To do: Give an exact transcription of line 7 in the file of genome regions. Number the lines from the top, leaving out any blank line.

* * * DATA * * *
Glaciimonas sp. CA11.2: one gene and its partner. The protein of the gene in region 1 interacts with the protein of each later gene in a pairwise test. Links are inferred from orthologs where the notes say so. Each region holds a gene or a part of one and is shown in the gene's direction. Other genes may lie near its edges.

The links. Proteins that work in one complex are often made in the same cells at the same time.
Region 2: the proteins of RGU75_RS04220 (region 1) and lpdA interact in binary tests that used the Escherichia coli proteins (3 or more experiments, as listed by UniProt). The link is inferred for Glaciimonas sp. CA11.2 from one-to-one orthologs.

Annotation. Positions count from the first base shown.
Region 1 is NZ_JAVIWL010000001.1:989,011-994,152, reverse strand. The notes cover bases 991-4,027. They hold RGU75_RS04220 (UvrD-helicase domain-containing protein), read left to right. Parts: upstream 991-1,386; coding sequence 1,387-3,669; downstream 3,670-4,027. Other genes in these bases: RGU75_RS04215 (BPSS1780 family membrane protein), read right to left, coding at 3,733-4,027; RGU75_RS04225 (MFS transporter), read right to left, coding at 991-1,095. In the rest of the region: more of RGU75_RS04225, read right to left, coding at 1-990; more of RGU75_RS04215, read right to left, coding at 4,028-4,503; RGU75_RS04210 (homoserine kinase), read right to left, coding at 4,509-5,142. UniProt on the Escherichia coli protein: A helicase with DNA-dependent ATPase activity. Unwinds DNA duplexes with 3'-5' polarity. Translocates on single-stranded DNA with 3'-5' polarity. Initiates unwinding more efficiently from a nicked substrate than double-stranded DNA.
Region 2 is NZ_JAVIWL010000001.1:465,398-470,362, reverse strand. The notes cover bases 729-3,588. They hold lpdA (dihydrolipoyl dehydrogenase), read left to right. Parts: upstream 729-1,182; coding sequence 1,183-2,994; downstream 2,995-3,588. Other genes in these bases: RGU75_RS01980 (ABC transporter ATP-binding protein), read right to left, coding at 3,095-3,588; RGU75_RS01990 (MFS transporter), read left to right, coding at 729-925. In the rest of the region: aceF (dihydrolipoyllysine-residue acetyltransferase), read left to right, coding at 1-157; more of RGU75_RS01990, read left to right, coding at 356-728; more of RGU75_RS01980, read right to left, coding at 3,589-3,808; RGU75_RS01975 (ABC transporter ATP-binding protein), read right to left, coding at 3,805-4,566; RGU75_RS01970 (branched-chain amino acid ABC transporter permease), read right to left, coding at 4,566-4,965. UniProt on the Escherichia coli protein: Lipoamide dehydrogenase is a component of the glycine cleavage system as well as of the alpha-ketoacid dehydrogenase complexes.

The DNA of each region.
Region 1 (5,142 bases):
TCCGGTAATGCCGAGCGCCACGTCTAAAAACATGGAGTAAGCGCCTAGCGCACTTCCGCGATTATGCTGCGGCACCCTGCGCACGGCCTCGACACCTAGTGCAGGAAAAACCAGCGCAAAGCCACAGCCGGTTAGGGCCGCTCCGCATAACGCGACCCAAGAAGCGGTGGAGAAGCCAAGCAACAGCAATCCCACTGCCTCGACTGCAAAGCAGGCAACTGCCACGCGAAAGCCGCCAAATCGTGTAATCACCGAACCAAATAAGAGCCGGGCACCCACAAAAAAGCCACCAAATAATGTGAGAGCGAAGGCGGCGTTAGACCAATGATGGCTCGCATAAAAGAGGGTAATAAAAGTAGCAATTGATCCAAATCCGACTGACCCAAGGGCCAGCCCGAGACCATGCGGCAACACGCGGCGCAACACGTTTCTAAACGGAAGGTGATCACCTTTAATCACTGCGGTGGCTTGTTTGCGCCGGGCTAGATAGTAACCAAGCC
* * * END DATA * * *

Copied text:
The DNA of each region.